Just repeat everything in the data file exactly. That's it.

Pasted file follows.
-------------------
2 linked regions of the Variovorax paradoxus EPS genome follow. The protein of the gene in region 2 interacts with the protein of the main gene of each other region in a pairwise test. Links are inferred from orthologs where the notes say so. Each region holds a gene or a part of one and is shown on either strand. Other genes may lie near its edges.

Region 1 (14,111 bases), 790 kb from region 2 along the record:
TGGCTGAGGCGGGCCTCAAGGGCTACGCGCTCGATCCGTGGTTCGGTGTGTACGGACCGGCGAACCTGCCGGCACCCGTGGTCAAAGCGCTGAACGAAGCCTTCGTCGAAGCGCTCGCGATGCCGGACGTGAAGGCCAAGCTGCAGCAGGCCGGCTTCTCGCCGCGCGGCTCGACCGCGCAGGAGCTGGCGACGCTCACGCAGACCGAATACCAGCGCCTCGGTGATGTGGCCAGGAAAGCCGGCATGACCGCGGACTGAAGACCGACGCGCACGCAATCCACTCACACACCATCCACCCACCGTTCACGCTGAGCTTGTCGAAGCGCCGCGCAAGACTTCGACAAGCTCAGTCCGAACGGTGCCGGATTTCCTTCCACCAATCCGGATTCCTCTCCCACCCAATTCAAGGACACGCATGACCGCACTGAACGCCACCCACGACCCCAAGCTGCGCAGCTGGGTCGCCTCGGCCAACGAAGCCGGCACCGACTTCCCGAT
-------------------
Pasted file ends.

2 linked regions of the Variovorax paradoxus EPS genome follow. The protein of the gene in region 2 interacts with the protein of the main gene of each other region in a pairwise test. Links are inferred from orthologs where the notes say so. Each region holds a gene or a part of one and is shown on either strand. Other genes may lie near its edges.

Region 1 (14,111 bases), 790 kb from region 2 along the record:
TGGCTGAGGCGGGCCTCAAGGGCTACGCGCTCGATCCGTGGTTCGGTGTGTACGGACCGGCGAACCTGCCGGCACCCGTGGTCAAAGCGCTGAACGAAGCCTTCGTCGAAGCGCTCGCGATGCCGGACGTGAAGGCCAAGCTGCAGCAGGCCGGCTTCTCGCCGCGCGGCTCGACCGCGCAGGAGCTGGCGACGCTCACGCAGACCGAATACCAGCGCCTCGGTGATGTGGCCAGGAAAGCCGGCATGACCGCGGACTGAAGACCGACGCGCACGCAATCCACTCACACACCATCCACCCACCGTTCACGCTGAGCTTGTCGAAGCGCCGCGCAAGACTTCGACAAGCTCAGTCCGAACGGTGCCGGATTTCCTTCCACCAATCCGGATTCCTCTCCCACCCAATTCAAGGACACGCATGACCGCACTGAACGCCACCCACGACCCCAAGCTGCGCAGCTGGGTCGCCTCGGCCAACGAAGCCGGCACCGACTTCCCGAT